A History of Rivalry: England v Scotland I Oxford Open Learning
Bruce wins Bannockburn

A History of Rivalry: England v Scotland

There has always been a traditional rivalry between England and Scotland when it came to sport, and this weekend’s football match will be no exception. But where does this rivalry stem from? Here’s a historical breakdown of the events that have lead to hundreds of years of English/Scottish rivalry.

In AD 122, after the Roman invasion of Britain, Emperor Hadrian ordered the building of Hadrian’s Wall – separating England from the Caledonian tribes of Scotland that the Roman forces couldn’t control.

In 1072, after establishing his reign over England (after the invasion of 1066), William of Normandy invaded Scotland. His troops defeated King Malcolm III of Scotland, and forced him to hand over his son Duncan as a hostage. This incursion was set to be the first of many from south of the border.

In 1296 King Edward I of England invaded. He overthrew Scotland’s King John and this lead to William Wallace’s uprising, which then defeated the English forces at the Battle of Stirling Bridge. Wallace ruled Scotland as Guardian of the Realm until 1305 when he was captured by the English and executed for treason. This particular tumultuous period has in more recent years been the focus of the film Braveheart. The end of that film also makes reference to the next major clash between the two countries (still often celebrated, and almost certainly on some flags on Saturday…);  1314’s Battle of Bannockburn, when the English King Edward II was defeated by Robert the Bruce. This was the moment when Scotland secured its independence, albeit they had to wait until 1328 for official English recognition, when King Edward III signed the Treaty of Northampton.

The next clash saw Scotland on the offensive. In 1512 an alliance was formed between them and France. So when Henry VIII attacked France, Scotland’s King James IV invaded England. However, this action ended in disaster, when he was then killed at the Battle of Flodden Field.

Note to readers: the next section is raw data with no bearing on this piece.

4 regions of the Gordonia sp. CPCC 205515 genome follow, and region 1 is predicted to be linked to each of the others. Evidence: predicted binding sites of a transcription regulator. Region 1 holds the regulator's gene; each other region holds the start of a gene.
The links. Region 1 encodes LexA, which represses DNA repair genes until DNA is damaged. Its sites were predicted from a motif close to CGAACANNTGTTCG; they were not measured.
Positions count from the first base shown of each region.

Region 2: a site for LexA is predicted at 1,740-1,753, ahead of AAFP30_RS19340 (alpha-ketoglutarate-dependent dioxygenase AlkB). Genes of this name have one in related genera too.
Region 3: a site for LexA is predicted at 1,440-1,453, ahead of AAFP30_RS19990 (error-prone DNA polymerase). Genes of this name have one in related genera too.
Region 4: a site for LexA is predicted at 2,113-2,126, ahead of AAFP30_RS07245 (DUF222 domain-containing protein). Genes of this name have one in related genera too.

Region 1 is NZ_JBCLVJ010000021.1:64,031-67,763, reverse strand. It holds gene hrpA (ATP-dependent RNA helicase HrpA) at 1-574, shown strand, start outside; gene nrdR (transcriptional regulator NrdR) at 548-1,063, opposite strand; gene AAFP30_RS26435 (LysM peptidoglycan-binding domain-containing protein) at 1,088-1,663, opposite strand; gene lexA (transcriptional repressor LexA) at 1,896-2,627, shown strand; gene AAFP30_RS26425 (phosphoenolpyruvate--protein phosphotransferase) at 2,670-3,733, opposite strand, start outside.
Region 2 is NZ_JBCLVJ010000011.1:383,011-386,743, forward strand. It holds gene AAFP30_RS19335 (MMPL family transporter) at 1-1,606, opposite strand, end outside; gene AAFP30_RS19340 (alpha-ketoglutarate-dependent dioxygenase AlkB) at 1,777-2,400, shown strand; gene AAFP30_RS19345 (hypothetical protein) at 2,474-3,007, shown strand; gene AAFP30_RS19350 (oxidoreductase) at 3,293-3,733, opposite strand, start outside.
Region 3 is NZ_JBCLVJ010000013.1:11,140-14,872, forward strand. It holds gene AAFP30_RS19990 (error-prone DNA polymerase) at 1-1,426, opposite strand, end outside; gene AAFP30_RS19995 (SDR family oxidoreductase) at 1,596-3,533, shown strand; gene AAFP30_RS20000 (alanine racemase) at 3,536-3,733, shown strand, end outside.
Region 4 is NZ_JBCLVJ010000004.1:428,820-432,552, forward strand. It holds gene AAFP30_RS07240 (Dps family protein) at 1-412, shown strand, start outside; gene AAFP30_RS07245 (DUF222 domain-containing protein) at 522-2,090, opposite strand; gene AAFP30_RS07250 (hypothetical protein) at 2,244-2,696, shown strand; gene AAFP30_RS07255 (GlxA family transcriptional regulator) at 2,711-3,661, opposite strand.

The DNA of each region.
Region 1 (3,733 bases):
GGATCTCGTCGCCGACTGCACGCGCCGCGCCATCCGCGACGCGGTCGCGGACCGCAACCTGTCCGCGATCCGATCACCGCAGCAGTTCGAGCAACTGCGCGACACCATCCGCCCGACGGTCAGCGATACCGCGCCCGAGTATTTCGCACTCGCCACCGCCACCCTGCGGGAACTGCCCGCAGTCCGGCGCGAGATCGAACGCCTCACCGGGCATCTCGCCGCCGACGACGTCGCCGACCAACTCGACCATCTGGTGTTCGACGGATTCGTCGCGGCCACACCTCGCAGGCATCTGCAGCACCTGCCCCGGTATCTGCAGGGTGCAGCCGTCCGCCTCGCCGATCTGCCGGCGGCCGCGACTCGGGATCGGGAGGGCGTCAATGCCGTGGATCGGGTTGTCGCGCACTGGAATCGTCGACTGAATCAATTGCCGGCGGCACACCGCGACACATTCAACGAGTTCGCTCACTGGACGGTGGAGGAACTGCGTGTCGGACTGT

In 1587 Mary, Queen of Scots was executed for treason on the orders of Queen Elizabeth I, after she feared she was planning to steal the throne from her. If Elizabeth took an extreme action against Scots nobility here in her lifetime, however, her death, where-after she did not leave an heir, meant that King James VI of Scotland inherited the English crown. This brought the two countries together under one monarch. Later, in 1707, the Act of Union brought the English and Scottish parliaments together. This was to be the most lasting and influential moment between the Scots and the English: It created the new state of Great Britain.

Relations may have been cemented between the two countries legally, but it did not mean everyone was happy with it. Some spoke out, others took more direct action. The most famous came in 1745, when Bonnie Prince Charlie laid claim to the Scottish and English throne. His Jacobite army was initially successful, but ultimately it was defeated at the Battle of Culloden by the brutal English force led by the Duke of Cumberland.

Perhaps some of the most enduring ill-feeling between the two countries came as a result of the English, in the eighteenth and nineteenth century, performing the Highland Clearances. This involved English landlords evicting their tenants to clear the land for sheep, cattle and mining. Many families were burnt out of their homes.

A less bloody way for the countries to fight each other was found in 1872, when the first official international football match was played between England and Scotland, at Hamilton Crescent, Glasgow. The match ended 0-0.

As the world progressed toward what we know as modern politics, in 1934 the Scottish Nationalist Party (SNP) was formed.

Whilst Margaret Thatcher was Prime Minister, there were many claims that she used Scotland for political experiments. Scotland lost one-fifth of its workforce within the first two years of her tenure, as state subsidies were pulled from the mining, steel and textile industries. Neither was it popular when in 1989 Scotland was handed the poll tax a year ahead of England.

In 1997 a referendum was passed which led to the creation of the Scottish Parliament in 1999. While Scotland is still part of the United Kingdom, there are often calls for it to become independent once again, including this very moment in time. One recent referendum to regain this status has been held, and though it failed, another has just been announced.  Whatever happens in the future, the traditional rivalries will undoubtedly remain; especially on the sports field.

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Dr Kathryn Bates is a graduate of archaeology and history. She has excavated across the world as an archaeologist, and tutored medieval history at Leicester University. She joined the administrative team at Oxford Open Learning twelve years ago. Alongside her distance learning work, Dr Bates is a bestselling novelist, and an itinerant creative writing tutor for primary school children.

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